The effects can last anything from a few days to a few weeks/months. But be aware that steroid injections do temporarily weaken the tendon so any strenuous activity should be avoid for 3-4 days to reduce the risk of tendon rupture.
8. Gradual Return To Activities
Once symptoms of hamstring tendonitis begin to improve, a gradual return to activity is recommended. This involves a progressive increase in intensity, duration, and frequency of exercises or sports, while closely monitoring for any recurrence of symptoms. It's important to listen to your body and not rush the return to full activity. If it hurts, stop. It is not a case of no pain no gain with tendonitis, quite the opposite.
In most cases, non-surgical treatments are more than sufficient with hamstring tendonitis, but if symptoms fail to improve after 6 months of conservation (i.e. non-operative) treatment, or there is a large tear or complete rupture of the tendon, then surgery may be advised.
The recovery time for hamstring tendonitis can vary significantly depending on several factors, including the severity of the injury, individual healing ability, adherence to treatment, and proper rehabilitation.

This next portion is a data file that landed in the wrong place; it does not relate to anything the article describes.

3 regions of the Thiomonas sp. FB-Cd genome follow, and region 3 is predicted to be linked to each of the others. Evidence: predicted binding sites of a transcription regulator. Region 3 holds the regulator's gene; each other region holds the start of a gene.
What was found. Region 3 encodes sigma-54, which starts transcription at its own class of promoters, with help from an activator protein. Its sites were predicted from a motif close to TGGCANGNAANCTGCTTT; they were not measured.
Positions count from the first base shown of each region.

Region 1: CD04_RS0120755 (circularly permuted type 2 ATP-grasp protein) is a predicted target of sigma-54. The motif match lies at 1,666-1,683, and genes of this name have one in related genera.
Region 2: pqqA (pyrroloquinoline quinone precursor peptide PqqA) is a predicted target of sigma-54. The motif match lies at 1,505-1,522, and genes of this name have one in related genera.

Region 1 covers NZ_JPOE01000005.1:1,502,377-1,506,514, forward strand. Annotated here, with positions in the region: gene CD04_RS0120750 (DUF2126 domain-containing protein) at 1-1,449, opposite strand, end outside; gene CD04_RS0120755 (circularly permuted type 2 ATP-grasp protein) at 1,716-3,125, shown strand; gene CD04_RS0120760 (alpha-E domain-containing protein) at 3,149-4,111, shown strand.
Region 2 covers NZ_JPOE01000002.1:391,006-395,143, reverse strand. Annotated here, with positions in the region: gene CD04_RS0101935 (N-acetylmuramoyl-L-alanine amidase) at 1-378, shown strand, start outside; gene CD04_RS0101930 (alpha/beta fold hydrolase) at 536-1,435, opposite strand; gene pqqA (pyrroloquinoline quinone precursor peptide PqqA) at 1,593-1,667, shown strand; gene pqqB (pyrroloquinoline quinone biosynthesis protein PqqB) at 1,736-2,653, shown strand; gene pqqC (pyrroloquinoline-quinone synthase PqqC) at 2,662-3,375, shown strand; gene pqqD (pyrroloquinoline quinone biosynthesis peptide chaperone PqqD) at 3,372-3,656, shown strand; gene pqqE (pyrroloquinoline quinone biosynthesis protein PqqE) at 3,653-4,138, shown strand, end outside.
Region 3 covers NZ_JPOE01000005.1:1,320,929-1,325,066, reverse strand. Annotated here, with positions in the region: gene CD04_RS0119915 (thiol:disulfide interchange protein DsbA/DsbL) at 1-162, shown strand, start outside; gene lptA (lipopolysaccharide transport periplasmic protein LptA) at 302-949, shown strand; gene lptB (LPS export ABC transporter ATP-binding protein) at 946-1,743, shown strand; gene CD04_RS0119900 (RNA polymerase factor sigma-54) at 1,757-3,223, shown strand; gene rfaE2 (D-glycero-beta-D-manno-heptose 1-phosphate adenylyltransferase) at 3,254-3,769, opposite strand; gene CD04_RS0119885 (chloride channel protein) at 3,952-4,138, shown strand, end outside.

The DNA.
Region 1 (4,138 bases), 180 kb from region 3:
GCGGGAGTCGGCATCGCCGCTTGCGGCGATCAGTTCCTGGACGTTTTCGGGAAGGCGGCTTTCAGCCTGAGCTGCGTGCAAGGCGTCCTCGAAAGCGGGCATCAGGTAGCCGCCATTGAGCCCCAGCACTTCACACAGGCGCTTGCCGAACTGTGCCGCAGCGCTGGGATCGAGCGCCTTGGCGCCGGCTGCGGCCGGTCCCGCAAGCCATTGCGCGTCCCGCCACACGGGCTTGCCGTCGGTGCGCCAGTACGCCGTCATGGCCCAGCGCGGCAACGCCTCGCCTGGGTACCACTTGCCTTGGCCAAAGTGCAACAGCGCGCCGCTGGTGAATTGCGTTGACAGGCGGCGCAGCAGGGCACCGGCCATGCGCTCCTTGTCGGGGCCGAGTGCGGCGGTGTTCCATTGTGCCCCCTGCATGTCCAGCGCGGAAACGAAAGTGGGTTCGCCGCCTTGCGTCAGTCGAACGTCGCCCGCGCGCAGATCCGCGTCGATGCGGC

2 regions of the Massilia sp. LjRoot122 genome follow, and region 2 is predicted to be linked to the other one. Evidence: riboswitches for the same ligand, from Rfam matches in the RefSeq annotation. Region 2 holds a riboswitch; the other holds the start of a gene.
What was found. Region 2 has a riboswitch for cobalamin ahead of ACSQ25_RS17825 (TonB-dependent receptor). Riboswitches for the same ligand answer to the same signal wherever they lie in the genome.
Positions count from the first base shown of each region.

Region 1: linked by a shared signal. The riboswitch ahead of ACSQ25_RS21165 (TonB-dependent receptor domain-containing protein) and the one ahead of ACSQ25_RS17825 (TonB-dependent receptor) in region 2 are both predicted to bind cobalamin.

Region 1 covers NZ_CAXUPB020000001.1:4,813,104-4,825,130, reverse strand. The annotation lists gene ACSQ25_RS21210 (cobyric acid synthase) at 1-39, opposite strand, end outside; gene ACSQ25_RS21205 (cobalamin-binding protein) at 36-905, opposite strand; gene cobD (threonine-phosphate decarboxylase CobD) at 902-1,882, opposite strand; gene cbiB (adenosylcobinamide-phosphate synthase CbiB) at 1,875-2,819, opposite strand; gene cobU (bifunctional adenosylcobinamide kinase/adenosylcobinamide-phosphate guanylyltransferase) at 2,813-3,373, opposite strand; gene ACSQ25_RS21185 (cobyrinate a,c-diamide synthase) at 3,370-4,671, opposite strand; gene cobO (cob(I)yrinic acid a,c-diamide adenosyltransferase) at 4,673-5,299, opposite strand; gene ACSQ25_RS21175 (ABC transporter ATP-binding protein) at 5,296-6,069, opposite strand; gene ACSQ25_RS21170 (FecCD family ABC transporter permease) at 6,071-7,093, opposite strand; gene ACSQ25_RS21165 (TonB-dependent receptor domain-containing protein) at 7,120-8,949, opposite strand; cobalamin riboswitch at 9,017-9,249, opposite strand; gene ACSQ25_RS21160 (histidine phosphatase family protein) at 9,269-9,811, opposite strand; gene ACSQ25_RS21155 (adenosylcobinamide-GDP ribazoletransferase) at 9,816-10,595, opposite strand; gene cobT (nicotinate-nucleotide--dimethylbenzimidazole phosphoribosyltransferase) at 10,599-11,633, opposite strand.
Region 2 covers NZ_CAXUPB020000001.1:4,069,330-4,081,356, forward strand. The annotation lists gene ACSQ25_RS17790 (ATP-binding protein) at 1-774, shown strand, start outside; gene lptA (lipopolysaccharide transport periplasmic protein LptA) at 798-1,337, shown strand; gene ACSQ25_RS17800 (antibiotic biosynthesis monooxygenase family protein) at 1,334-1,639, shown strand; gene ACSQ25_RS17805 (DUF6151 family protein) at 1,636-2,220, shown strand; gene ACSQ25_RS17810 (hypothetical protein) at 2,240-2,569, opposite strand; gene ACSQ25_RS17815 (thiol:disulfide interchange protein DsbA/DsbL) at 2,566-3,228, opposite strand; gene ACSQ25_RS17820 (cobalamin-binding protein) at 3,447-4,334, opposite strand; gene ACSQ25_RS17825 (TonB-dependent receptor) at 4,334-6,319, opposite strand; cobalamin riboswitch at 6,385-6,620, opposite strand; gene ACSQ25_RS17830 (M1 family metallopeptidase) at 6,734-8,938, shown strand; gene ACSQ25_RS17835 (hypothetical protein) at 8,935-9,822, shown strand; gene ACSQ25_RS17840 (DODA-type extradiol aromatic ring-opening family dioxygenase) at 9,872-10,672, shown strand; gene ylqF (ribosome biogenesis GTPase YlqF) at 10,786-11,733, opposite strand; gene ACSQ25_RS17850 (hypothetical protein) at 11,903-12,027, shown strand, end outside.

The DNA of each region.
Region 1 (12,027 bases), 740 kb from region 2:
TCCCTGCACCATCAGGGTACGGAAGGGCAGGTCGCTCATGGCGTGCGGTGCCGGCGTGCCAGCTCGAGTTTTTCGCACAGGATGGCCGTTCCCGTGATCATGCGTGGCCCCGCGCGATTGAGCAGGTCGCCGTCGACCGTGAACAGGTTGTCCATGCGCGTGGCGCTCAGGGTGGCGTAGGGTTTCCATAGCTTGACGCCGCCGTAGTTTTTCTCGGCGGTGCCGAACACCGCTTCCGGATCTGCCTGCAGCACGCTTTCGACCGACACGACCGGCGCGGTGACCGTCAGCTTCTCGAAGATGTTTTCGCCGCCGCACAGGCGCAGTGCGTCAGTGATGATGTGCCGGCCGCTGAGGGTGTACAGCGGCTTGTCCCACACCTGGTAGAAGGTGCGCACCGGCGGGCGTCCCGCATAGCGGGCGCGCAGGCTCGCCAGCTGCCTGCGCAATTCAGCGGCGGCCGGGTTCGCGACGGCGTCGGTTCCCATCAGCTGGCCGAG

Mild cases of hamstring tendonitis typically resolve within a few weeks with appropriate rest, activity modification, and conservative treatment measures. This may involve resting the affected leg, applying ice, taking pain-relieving medication as directed, and engaging in gentle stretching exercises.
Moderate to severe cases of hamstring tendonitis often require a longer recovery period, ranging from several weeks to a few months. In addition to the aforementioned conservative treatments, a structured rehabilitation program under the guidance of a physical therapist becomes crucial.
It is really important to make sure you continue with your hamstring tendonitis treatment plan until you have made a full recovery. It can be tempting to stop exercises or to start pushing yourself to early, before the muscle has regained full strength and flexibility which will make it much more prone to further injuries. A good guide is to keep going with treatments, particularly exercises, daily until your symptoms have fully resolved, then keep doing them three times a week for another month. As long as your symptoms don’t return, you can then stop your rehab programme, but if you get any niggles again in the future, dive straight back into your exercise programme to get on top of it quickly.